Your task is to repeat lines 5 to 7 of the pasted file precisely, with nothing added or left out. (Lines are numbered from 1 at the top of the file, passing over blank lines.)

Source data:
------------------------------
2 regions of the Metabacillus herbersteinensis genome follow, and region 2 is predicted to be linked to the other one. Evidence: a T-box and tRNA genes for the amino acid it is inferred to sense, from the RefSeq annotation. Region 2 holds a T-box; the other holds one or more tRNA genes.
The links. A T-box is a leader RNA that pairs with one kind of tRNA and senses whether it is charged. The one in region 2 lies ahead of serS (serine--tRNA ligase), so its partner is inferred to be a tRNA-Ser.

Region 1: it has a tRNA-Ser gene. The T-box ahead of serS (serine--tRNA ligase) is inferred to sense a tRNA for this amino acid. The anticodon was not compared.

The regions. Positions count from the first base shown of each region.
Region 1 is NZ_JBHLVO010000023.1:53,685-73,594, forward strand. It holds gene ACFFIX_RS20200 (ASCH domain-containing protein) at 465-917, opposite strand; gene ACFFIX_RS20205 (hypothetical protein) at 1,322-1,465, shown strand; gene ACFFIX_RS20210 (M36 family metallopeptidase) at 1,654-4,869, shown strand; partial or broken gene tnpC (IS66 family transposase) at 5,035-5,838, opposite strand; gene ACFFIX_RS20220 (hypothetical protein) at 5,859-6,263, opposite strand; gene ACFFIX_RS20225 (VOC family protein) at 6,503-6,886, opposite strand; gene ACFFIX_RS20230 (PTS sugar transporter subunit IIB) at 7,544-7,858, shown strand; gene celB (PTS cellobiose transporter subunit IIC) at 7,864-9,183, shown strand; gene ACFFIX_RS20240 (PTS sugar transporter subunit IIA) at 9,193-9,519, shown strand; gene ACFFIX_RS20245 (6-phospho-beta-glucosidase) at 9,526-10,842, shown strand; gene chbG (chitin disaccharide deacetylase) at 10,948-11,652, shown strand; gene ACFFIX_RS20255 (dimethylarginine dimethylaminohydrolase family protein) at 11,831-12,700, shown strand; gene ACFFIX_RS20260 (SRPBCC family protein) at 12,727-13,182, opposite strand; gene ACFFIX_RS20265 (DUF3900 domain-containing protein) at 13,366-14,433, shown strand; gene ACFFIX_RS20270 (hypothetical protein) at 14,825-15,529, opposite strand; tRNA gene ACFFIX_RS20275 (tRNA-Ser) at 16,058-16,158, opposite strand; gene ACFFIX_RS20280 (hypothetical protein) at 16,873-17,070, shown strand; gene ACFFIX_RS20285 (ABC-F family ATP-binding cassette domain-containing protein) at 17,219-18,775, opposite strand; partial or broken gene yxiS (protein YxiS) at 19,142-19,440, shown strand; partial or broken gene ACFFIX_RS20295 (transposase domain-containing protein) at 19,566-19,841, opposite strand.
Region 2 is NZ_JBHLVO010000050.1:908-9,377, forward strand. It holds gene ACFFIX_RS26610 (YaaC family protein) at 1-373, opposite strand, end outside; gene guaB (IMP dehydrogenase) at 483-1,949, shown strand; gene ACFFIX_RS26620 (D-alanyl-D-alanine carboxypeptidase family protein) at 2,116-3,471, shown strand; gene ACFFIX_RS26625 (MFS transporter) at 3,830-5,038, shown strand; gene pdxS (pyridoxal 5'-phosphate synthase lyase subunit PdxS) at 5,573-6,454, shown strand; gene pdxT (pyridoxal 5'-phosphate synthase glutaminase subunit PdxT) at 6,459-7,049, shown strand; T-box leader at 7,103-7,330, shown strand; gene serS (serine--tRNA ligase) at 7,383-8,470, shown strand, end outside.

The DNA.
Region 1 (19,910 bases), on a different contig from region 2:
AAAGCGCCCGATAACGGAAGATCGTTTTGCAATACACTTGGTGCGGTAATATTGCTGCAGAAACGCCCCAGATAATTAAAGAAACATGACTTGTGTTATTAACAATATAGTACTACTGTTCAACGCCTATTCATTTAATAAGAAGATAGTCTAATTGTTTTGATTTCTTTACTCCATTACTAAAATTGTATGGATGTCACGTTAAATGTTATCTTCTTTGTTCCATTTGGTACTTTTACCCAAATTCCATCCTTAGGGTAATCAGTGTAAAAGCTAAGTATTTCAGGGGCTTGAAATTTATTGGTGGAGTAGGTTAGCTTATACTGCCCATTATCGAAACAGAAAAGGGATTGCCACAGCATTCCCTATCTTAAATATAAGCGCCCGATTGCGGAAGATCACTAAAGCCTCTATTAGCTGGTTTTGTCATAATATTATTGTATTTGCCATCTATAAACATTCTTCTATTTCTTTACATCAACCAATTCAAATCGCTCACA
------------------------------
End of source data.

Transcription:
Region 1 is NZ_JBHLVO010000023.1:53,685-73,594, forward strand. It holds gene ACFFIX_RS20200 (ASCH domain-containing protein) at 465-917, opposite strand; gene ACFFIX_RS20205 (hypothetical protein) at 1,322-1,465, shown strand; gene ACFFIX_RS20210 (M36 family metallopeptidase) at 1,654-4,869, shown strand; partial or broken gene tnpC (IS66 family transposase) at 5,035-5,838, opposite strand; gene ACFFIX_RS20220 (hypothetical protein) at 5,859-6,263, opposite strand; gene ACFFIX_RS20225 (VOC family protein) at 6,503-6,886, opposite strand; gene ACFFIX_RS20230 (PTS sugar transporter subunit IIB) at 7,544-7,858, shown strand; gene celB (PTS cellobiose transporter subunit IIC) at 7,864-9,183, shown strand; gene ACFFIX_RS20240 (PTS sugar transporter subunit IIA) at 9,193-9,519, shown strand; gene ACFFIX_RS20245 (6-phospho-beta-glucosidase) at 9,526-10,842, shown strand; gene chbG (chitin disaccharide deacetylase) at 10,948-11,652, shown strand; gene ACFFIX_RS20255 (dimethylarginine dimethylaminohydrolase family protein) at 11,831-12,700, shown strand; gene ACFFIX_RS20260 (SRPBCC family protein) at 12,727-13,182, opposite strand; gene ACFFIX_RS20265 (DUF3900 domain-containing protein) at 13,366-14,433, shown strand; gene ACFFIX_RS20270 (hypothetical protein) at 14,825-15,529, opposite strand; tRNA gene ACFFIX_RS20275 (tRNA-Ser) at 16,058-16,158, opposite strand; gene ACFFIX_RS20280 (hypothetical protein) at 16,873-17,070, shown strand; gene ACFFIX_RS20285 (ABC-F family ATP-binding cassette domain-containing protein) at 17,219-18,775, opposite strand; partial or broken gene yxiS (protein YxiS) at 19,142-19,440, shown strand; partial or broken gene ACFFIX_RS20295 (transposase domain-containing protein) at 19,566-19,841, opposite strand.
Region 2 is NZ_JBHLVO010000050.1:908-9,377, forward strand. It holds gene ACFFIX_RS26610 (YaaC family protein) at 1-373, opposite strand, end outside; gene guaB (IMP dehydrogenase) at 483-1,949, shown strand; gene ACFFIX_RS26620 (D-alanyl-D-alanine carboxypeptidase family protein) at 2,116-3,471, shown strand; gene ACFFIX_RS26625 (MFS transporter) at 3,830-5,038, shown strand; gene pdxS (pyridoxal 5'-phosphate synthase lyase subunit PdxS) at 5,573-6,454, shown strand; gene pdxT (pyridoxal 5'-phosphate synthase glutaminase subunit PdxT) at 6,459-7,049, shown strand; T-box leader at 7,103-7,330, shown strand; gene serS (serine--tRNA ligase) at 7,383-8,470, shown strand, end outside.

The DNA.